I got married around the same time in 1999...
 
K2K: To a very hot lady, I might add...
TH: Thank you very much. She's gorgeous, beautiful, smart, and very supportive...
 
K2K: And corporate.
TH: And corporate. A corporate executive.
 
K2K: And a rocker...
TH: Oh she's... she's one hell of a woman. So things go good. I completed the record and sent it out. Just before we left to our belated honeymoon, to go skiing and snow boarding, the bass player called me to apologize for acting the way he was and he didn't want to leave it that way. I said, "That's great. I'm glad you called." He's a very talented bass player and a very good singer, when he concentrates, and he can hear all my harmonies and sing them. He said, "We should get together and play." and I said that we would talk about it when I get back. In the meantime, Cheap Trick had left a message on my machine that said about their upcoming shows and, "By the way, can your band warm up for us in San Diego." I hear this message and think, "Uh, I don't have a band." So I called up all the old guys including the guitar player who was in New York at the time, and said, "Do you want to do this or not? Otherwise we do it as a three-piece." He said, "Well I'm coming back to San Diego. Yeah, I'll do it."
 
K2K: It's like that old David Spade commercial as the old hippie rocker, "Hey, we're getting the band back together..."
TH: (laughs) Yeah, that's what I felt like. We pulled together about three rehearsals and I videotaped it. I'll have it for sale on the website. It was a great show for us. The crowd is a little bit older and looking like, "Well, we'll endure this and clap our hands." but they weren't like... the Comet fans would have loved it.
 
K2K: What is going on with the rest of the Comet members?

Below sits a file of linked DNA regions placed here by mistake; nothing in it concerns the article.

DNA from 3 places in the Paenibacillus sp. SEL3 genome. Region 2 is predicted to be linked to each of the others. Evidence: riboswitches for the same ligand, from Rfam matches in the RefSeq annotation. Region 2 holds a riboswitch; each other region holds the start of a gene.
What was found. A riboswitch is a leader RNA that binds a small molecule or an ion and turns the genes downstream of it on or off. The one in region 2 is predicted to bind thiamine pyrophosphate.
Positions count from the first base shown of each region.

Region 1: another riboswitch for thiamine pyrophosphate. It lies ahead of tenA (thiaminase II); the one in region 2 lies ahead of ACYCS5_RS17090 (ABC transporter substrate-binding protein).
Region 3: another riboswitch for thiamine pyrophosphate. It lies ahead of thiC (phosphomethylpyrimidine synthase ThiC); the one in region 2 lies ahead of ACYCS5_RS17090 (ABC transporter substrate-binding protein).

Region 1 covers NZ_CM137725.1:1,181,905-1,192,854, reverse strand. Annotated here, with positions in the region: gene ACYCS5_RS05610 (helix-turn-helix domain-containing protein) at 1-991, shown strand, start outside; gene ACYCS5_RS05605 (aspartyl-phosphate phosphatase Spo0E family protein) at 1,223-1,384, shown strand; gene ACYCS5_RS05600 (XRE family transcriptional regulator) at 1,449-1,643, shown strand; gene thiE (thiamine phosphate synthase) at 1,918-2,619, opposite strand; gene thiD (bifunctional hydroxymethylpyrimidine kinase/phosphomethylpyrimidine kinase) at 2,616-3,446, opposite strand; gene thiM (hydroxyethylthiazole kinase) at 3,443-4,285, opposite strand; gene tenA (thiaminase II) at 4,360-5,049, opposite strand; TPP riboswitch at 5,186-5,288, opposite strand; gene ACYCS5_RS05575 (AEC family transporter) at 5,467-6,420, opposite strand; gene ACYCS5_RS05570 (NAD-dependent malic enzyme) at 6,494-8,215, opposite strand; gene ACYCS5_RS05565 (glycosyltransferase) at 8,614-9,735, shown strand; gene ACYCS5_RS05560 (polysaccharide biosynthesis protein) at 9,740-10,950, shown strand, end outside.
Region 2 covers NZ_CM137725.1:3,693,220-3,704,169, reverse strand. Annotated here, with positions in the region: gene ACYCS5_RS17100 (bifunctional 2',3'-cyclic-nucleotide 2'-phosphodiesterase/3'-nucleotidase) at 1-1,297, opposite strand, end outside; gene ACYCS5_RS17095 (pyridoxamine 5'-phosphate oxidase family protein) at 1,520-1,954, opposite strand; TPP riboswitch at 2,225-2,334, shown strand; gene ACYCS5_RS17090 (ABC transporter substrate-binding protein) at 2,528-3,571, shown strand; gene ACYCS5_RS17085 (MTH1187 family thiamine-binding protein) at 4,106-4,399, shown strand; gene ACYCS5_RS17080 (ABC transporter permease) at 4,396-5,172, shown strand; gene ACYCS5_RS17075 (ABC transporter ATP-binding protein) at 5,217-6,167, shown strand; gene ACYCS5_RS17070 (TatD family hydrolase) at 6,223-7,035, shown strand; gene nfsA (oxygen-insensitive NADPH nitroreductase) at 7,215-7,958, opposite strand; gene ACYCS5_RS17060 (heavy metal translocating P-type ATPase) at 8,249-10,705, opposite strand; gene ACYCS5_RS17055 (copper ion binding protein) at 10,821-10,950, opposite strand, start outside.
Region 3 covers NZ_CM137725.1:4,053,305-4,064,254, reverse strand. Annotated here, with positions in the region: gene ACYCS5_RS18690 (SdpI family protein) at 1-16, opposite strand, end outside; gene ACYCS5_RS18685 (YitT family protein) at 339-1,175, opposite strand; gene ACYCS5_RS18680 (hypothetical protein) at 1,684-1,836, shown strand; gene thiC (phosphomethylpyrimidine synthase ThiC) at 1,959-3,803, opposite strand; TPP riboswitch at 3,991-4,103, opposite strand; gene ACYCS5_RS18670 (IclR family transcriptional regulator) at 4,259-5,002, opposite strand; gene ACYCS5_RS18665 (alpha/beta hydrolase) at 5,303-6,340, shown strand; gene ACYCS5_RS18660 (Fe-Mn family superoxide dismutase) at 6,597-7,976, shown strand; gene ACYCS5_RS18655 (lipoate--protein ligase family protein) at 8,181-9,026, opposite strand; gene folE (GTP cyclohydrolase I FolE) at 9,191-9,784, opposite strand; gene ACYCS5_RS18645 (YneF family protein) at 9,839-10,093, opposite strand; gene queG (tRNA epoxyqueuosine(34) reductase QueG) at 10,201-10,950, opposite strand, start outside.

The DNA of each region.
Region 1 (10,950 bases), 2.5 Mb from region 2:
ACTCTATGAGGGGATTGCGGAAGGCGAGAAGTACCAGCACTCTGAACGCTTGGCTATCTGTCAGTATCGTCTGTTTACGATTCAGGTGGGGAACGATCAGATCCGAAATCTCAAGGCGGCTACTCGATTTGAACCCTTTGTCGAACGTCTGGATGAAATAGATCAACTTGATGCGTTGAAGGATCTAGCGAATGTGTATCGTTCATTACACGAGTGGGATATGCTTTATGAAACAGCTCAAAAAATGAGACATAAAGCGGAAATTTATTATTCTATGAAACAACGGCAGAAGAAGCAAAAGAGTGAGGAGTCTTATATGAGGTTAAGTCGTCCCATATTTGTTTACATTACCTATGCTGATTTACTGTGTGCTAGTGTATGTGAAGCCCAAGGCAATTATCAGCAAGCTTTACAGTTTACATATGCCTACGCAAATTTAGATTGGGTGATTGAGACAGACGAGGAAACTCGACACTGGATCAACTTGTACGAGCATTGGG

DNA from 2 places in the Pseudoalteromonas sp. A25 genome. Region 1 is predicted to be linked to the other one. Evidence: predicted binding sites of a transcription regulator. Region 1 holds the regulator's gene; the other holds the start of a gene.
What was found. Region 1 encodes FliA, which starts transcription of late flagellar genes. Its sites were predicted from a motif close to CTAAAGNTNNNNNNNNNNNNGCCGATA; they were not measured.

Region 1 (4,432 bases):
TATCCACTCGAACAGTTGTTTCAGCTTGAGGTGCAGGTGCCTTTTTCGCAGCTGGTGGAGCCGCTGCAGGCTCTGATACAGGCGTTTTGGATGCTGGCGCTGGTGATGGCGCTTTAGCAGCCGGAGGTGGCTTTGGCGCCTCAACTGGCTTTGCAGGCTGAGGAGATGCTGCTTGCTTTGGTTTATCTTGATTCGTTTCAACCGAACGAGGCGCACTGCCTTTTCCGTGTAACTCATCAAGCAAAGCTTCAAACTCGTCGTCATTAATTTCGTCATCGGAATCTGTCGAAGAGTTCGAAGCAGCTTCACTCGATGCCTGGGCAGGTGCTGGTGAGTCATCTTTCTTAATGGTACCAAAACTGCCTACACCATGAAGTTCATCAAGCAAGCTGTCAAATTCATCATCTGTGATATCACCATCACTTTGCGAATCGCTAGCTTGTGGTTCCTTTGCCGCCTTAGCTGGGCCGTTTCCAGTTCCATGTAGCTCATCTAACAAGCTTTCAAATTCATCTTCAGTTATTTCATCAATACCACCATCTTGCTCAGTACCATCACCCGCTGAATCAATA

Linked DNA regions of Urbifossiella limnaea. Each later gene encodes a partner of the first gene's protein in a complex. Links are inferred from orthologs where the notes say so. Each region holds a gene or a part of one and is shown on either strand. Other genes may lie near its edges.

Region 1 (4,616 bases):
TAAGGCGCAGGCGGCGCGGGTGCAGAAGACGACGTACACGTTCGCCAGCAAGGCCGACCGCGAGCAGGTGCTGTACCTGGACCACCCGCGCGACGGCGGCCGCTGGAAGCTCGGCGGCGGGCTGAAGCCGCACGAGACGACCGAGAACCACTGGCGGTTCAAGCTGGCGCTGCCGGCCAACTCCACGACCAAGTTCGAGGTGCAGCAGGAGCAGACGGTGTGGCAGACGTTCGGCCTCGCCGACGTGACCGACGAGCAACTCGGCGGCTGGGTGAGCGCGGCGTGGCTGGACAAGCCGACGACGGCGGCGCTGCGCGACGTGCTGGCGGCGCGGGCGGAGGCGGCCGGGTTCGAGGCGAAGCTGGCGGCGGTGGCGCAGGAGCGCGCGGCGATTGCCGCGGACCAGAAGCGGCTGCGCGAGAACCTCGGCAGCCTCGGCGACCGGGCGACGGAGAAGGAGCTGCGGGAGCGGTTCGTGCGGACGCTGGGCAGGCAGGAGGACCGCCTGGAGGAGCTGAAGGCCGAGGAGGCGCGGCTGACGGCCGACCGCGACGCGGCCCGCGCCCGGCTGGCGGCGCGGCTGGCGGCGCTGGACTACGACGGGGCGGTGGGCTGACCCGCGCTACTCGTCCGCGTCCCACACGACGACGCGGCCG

TH: They're out there. They're getting into different things, I suppose.
 
K2K: Waiting until KISS finally busts.
TH: Oh yeah. A lot of the fans are tired, really tired of it. They're noticing them pushing the same items for sale, merchandising this and that. That's part of the business.
 
K2K: Will there ever be another Ace Frehley's Comet?
TH: That's really hard to say. Ace has a deal. Ace is already recording or writing, I haven't heard from him of course. He'll put it out and it'll probably do...
 
K2K: About 20? (laughs)
TH: (laughs) A calculated amount depending on how he markets this and the type of songs. I wish him the best of luck, honestly. The only way that I'd probably end up being in there is if it doesn't do very well. Then they'll think, "What about putting together the old Comet band?"
 
K2K: "... So we can f*** him once again."
TH: (laughs) Yeah. "Because his a**hole hasn't quite closed shut yet."
 
K2K: Yeah, it's like, "Why did I quit dating that old girlfriend of mine? Oh, THAT'S why!"
TH: (laughs) It may happen. I would do it because it's fun.
 
K2K: Do you guys talk at all?
TH: The only time we talk is when I go to KISS conventions or the last time I saw him at the KISS show in San Diego.
 
K2K: How did you end up playing with KISS onstage? And why do you appear at these KISS conventions?